Published in July 2018.
This module is a resource for lecturers
Armed conflict context
Killing in the context of an armed conflict is generally regarded differently (legally, politically, morally) compared to its occurrence in a peacetime scenario. Important issues that arise in this context include how the legality of targeted killings should be determined in a context where other very different factual elements apply. Even though the loss of life is an inherent aspect of armed conflict, the taking of a person's life should never be undertaken lightly or gratuitously, and strict threshold criteria must still be satisfied.
That said these criteria differ in an armed conflict context compared to one of peacetime law enforcement. The threshold test for the use of lethal force in a situation of armed conflict is lower than the comparable one in a peacetime context once the level of violence has escalated to that necessary for it to be categorized as an armed conflict situation. As a consequence, some States have sought to argue that certain of their counter-terrorism operations have occurred in an armed conflict situation in order to benefit from this lower threshold, even though the suggested existence of an armed conflict or notion such as a 'global war on terror' has been strongly contested by many in the international community.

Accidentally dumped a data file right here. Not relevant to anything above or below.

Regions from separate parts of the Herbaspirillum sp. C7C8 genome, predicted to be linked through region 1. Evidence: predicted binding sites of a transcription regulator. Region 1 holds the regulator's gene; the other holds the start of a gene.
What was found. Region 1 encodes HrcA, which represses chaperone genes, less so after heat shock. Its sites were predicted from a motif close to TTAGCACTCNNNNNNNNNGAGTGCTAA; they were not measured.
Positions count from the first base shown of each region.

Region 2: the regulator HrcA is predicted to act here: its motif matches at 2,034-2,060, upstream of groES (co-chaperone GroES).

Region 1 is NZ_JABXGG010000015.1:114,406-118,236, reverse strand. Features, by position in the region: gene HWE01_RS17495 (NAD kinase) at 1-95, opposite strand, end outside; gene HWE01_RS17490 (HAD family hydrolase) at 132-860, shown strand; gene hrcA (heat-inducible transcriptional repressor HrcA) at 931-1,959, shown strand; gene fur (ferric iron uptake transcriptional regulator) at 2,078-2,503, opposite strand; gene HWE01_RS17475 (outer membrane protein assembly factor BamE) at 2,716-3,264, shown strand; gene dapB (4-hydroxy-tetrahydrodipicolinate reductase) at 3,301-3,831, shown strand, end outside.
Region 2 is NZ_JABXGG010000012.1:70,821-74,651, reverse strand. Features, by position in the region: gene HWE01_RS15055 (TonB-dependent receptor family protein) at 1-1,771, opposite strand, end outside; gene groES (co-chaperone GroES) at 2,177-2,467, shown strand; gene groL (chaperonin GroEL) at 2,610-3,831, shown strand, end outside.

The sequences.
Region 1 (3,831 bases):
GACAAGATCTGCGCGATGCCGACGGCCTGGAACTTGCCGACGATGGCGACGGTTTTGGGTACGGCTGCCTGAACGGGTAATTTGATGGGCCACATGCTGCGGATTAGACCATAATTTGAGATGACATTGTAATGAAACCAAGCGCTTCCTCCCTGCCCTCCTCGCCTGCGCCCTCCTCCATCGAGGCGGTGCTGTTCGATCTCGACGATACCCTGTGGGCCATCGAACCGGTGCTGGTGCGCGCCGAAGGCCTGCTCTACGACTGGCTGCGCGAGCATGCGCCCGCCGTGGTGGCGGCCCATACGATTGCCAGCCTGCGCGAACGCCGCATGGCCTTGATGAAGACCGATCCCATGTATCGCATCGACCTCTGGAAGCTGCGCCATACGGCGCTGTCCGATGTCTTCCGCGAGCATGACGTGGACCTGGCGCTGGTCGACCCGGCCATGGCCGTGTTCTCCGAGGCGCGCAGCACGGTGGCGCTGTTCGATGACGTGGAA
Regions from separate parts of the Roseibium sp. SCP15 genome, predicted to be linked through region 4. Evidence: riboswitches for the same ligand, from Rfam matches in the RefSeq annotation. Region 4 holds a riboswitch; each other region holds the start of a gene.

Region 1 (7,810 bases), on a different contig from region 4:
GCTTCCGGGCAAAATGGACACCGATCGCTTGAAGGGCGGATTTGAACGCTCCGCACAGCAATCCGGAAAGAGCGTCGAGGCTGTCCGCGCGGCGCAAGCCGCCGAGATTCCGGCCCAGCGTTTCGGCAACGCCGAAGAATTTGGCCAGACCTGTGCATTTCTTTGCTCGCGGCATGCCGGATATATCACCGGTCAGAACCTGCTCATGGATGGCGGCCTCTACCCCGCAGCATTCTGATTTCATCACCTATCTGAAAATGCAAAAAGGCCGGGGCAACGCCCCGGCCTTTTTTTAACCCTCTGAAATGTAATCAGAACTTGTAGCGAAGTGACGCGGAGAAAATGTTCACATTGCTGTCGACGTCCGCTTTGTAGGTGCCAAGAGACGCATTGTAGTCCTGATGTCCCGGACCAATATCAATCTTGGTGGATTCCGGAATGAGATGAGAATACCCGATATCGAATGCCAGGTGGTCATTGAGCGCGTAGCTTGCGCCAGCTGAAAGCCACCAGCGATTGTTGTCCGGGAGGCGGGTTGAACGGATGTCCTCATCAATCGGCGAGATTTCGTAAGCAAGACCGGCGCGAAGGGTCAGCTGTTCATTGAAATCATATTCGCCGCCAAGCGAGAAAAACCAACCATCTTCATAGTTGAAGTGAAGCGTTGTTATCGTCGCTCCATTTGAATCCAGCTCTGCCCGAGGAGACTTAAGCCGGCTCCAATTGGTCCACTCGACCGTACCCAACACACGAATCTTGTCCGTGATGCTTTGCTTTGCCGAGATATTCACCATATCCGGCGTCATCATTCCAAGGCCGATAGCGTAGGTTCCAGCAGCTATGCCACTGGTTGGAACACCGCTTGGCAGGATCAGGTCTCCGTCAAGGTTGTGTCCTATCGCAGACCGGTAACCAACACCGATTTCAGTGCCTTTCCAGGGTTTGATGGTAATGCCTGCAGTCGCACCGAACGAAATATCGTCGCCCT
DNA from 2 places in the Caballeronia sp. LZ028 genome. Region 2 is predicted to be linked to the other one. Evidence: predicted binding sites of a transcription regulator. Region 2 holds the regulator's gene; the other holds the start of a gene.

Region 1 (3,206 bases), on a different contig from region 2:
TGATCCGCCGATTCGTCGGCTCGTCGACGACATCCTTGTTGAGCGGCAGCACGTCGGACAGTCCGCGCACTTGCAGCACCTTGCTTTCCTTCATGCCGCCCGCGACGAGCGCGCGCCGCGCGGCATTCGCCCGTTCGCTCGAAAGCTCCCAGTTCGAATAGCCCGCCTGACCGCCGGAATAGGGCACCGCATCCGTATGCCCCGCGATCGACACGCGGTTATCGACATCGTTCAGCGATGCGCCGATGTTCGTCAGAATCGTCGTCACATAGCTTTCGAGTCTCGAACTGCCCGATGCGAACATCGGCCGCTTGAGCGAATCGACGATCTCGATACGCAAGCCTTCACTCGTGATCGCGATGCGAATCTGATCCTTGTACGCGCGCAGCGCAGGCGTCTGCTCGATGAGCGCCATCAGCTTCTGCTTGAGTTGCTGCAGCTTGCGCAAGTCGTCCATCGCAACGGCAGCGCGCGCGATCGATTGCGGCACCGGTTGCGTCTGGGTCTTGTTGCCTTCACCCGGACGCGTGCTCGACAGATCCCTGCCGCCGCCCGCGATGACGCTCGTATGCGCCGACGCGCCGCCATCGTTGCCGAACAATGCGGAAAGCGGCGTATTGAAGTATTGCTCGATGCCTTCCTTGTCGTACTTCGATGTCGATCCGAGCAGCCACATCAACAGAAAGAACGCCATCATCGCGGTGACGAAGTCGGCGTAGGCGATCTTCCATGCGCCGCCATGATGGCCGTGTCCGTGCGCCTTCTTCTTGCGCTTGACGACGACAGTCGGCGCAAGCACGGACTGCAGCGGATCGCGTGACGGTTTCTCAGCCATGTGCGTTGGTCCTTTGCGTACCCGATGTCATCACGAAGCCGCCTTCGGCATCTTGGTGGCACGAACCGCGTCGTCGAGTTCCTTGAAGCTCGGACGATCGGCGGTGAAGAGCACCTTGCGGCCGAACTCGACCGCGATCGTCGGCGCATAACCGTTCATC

In terms of the key criteria, the principle of distinction must be adhered to, the target must be a combatant or "fighter" in the armed conflict, and their death must be necessary, otherwise the targeted killing will be unlawful. Even though armed conflict is governed by international humanitarian law as the lex specialis, as was discussed earlier in this Module, international human rights law is still relevant though the exact nature and extent of its application in an armed conflict situation is not entirely clear and can be contentious.